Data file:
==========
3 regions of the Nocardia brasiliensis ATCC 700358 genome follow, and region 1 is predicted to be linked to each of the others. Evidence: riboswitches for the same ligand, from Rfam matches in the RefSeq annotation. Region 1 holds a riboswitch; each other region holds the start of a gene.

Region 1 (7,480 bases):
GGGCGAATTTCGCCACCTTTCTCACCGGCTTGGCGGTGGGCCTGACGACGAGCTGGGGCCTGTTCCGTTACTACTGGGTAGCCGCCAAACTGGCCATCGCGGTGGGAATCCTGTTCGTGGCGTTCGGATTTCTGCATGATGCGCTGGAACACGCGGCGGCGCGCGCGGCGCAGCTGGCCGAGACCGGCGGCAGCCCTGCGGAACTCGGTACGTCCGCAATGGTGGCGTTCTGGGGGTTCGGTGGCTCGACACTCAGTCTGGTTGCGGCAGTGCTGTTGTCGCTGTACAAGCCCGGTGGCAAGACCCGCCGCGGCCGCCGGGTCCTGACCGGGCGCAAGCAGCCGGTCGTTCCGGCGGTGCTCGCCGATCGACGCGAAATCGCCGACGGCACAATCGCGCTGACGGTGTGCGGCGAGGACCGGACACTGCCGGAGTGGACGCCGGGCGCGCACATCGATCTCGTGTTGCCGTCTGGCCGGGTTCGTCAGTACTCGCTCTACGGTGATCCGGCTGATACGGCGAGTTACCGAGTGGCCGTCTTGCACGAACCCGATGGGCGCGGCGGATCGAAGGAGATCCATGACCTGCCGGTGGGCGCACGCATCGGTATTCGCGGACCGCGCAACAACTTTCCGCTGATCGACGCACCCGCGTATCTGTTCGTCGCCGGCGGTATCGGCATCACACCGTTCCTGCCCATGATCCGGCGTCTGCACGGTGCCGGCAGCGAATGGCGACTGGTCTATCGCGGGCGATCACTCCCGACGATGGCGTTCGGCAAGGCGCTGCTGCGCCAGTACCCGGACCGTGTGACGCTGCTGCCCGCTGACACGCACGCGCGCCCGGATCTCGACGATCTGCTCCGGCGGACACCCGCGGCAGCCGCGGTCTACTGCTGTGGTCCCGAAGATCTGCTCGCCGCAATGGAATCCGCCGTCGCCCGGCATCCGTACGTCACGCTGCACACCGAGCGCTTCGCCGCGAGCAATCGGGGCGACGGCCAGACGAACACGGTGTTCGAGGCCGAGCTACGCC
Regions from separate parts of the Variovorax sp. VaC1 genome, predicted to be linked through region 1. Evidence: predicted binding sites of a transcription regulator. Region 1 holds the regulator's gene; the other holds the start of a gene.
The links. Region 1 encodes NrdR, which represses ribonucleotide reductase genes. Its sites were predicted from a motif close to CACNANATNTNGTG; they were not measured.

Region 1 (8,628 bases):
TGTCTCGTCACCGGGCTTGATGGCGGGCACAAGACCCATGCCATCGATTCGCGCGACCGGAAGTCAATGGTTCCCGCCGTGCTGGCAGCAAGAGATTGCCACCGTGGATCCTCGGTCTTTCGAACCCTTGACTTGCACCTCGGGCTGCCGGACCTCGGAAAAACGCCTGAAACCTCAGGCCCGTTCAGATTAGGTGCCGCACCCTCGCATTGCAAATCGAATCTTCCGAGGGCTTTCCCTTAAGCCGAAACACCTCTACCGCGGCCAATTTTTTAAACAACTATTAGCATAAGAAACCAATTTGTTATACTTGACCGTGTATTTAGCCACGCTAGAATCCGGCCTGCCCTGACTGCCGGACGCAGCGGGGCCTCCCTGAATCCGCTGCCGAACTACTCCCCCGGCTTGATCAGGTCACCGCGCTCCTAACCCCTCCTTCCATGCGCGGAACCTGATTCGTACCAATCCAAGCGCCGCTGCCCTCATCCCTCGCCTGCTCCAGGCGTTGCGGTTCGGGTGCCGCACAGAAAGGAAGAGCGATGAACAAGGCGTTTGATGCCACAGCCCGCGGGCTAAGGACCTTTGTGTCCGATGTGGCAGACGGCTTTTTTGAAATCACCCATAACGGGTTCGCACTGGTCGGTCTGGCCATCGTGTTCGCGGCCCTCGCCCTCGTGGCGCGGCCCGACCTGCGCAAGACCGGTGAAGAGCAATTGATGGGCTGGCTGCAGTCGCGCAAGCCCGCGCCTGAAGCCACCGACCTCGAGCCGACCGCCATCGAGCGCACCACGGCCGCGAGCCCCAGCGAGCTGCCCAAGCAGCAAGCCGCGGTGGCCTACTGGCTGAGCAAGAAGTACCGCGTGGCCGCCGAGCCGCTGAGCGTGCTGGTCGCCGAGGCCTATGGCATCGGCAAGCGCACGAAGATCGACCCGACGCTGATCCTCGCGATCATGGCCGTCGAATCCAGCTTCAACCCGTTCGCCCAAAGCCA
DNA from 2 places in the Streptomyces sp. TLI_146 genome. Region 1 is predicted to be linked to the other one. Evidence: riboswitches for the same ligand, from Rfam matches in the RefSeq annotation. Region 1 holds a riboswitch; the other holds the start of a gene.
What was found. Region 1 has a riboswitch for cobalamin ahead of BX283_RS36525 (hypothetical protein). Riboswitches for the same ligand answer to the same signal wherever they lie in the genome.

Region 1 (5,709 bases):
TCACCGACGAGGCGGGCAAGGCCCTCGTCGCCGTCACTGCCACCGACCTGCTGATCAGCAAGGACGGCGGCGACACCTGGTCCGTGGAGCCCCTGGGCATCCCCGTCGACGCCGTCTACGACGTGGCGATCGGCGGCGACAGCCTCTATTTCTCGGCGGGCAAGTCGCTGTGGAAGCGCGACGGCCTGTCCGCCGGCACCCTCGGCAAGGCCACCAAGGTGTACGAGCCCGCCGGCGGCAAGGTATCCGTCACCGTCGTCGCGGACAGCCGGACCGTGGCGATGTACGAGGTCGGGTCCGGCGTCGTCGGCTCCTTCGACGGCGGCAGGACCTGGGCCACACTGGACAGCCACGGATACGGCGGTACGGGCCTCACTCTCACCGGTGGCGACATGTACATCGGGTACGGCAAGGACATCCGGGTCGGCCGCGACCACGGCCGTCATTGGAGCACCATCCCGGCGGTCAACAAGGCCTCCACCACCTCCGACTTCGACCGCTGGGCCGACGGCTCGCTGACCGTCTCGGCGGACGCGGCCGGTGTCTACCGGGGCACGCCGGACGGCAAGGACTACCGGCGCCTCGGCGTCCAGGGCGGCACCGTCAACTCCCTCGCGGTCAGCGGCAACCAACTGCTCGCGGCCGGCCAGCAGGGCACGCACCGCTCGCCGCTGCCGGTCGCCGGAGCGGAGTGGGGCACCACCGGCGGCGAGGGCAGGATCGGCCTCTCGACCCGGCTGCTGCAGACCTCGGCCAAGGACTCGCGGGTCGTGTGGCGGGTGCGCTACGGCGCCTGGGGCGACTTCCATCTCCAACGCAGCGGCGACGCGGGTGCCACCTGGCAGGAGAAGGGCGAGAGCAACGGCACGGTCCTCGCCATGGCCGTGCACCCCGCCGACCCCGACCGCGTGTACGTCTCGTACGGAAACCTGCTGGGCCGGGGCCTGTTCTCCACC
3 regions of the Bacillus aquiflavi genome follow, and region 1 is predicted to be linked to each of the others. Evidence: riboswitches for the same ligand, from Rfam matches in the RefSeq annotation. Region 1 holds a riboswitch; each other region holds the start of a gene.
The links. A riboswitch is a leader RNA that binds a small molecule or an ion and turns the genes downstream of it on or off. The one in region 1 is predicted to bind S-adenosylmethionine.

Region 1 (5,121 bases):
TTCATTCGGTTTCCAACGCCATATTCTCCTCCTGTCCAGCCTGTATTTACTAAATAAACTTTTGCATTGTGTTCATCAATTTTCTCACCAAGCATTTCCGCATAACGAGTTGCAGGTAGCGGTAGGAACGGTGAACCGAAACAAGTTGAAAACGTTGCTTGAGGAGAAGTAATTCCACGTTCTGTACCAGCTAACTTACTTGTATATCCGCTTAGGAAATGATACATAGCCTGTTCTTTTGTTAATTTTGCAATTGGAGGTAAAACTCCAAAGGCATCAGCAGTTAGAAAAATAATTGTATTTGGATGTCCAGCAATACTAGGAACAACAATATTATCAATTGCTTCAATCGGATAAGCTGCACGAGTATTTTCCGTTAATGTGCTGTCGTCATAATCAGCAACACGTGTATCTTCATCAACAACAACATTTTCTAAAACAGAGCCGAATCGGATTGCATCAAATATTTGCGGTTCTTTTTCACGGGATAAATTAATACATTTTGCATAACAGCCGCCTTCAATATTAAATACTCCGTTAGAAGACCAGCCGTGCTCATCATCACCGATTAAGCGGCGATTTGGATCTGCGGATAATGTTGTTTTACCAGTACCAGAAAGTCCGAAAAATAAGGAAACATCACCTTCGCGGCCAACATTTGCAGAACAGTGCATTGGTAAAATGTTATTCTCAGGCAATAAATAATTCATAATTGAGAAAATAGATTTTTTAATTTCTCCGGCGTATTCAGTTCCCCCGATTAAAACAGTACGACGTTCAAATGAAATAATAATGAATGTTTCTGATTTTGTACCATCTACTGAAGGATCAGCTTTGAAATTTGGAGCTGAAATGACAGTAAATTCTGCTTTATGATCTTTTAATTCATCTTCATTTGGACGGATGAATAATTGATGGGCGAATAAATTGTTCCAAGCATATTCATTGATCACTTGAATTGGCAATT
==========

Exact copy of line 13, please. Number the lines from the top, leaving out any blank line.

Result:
The links. A riboswitch is a leader RNA that binds a small molecule or an ion and turns the genes downstream of it on or off. The one in region 1 is predicted to bind S-adenosylmethionine.